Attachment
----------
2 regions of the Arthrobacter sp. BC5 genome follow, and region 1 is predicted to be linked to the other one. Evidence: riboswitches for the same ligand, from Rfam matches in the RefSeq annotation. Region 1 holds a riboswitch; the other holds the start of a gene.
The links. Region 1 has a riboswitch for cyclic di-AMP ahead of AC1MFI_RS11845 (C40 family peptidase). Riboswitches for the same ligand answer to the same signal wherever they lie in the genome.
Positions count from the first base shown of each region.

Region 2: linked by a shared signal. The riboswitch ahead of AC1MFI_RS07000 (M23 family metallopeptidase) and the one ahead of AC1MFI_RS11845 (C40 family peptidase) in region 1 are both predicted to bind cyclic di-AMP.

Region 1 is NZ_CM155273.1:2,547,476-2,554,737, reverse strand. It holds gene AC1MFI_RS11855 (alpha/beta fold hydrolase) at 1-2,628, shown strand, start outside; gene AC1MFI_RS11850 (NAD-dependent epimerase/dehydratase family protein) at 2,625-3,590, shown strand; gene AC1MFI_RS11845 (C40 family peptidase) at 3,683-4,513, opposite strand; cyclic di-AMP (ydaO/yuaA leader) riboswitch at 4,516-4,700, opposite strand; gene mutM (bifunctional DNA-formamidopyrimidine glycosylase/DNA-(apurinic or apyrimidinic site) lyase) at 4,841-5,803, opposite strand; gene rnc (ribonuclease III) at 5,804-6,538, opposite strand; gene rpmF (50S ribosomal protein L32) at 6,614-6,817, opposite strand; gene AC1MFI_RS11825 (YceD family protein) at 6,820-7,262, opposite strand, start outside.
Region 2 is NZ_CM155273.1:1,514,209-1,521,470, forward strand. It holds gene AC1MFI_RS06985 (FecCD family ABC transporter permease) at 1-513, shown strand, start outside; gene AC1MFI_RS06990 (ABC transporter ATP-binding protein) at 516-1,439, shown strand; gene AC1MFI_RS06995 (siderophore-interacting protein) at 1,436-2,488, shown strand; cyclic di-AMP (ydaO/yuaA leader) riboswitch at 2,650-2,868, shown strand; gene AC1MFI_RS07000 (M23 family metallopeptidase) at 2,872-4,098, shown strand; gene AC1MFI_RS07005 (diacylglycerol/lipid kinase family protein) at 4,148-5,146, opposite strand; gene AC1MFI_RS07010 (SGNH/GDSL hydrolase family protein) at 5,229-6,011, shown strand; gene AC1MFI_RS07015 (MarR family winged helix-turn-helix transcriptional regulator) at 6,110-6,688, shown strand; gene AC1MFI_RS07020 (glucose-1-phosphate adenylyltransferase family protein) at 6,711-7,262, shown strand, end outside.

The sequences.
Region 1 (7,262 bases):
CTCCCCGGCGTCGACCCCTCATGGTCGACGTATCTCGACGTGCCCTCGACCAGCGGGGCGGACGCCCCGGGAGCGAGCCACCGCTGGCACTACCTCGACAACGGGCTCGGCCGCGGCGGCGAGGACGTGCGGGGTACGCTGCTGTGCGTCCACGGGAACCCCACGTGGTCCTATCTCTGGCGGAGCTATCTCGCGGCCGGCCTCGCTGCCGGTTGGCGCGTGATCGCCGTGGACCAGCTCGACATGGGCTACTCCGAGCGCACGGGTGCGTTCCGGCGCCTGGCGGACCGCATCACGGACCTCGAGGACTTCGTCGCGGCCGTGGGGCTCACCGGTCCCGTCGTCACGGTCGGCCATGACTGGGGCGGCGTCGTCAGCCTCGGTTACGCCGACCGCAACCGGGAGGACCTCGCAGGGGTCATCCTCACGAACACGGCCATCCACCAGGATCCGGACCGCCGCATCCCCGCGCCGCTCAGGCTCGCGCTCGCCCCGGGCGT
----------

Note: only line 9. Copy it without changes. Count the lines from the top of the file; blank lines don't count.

CTCCCCGGCGTCGACCCCTCATGGTCGACGTATCTCGACGTGCCCTCGACCAGCGGGGCGGACGCCCCGGGAGCGAGCCACCGCTGGCACTACCTCGACAACGGGCTCGGCCGCGGCGGCGAGGACGTGCGGGGTACGCTGCTGTGCGTCCACGGGAACCCCACGTGGTCCTATCTCTGGCGGAGCTATCTCGCGGCCGGCCTCGCTGCCGGTTGGCGCGTGATCGCCGTGGACCAGCTCGACATGGGCTACTCCGAGCGCACGGGTGCGTTCCGGCGCCTGGCGGACCGCATCACGGACCTCGAGGACTTCGTCGCGGCCGTGGGGCTCACCGGTCCCGTCGTCACGGTCGGCCATGACTGGGGCGGCGTCGTCAGCCTCGGTTACGCCGACCGCAACCGGGAGGACCTCGCAGGGGTCATCCTCACGAACACGGCCATCCACCAGGATCCGGACCGCCGCATCCCCGCGCCGCTCAGGCTCGCGCTCGCCCCGGGCGT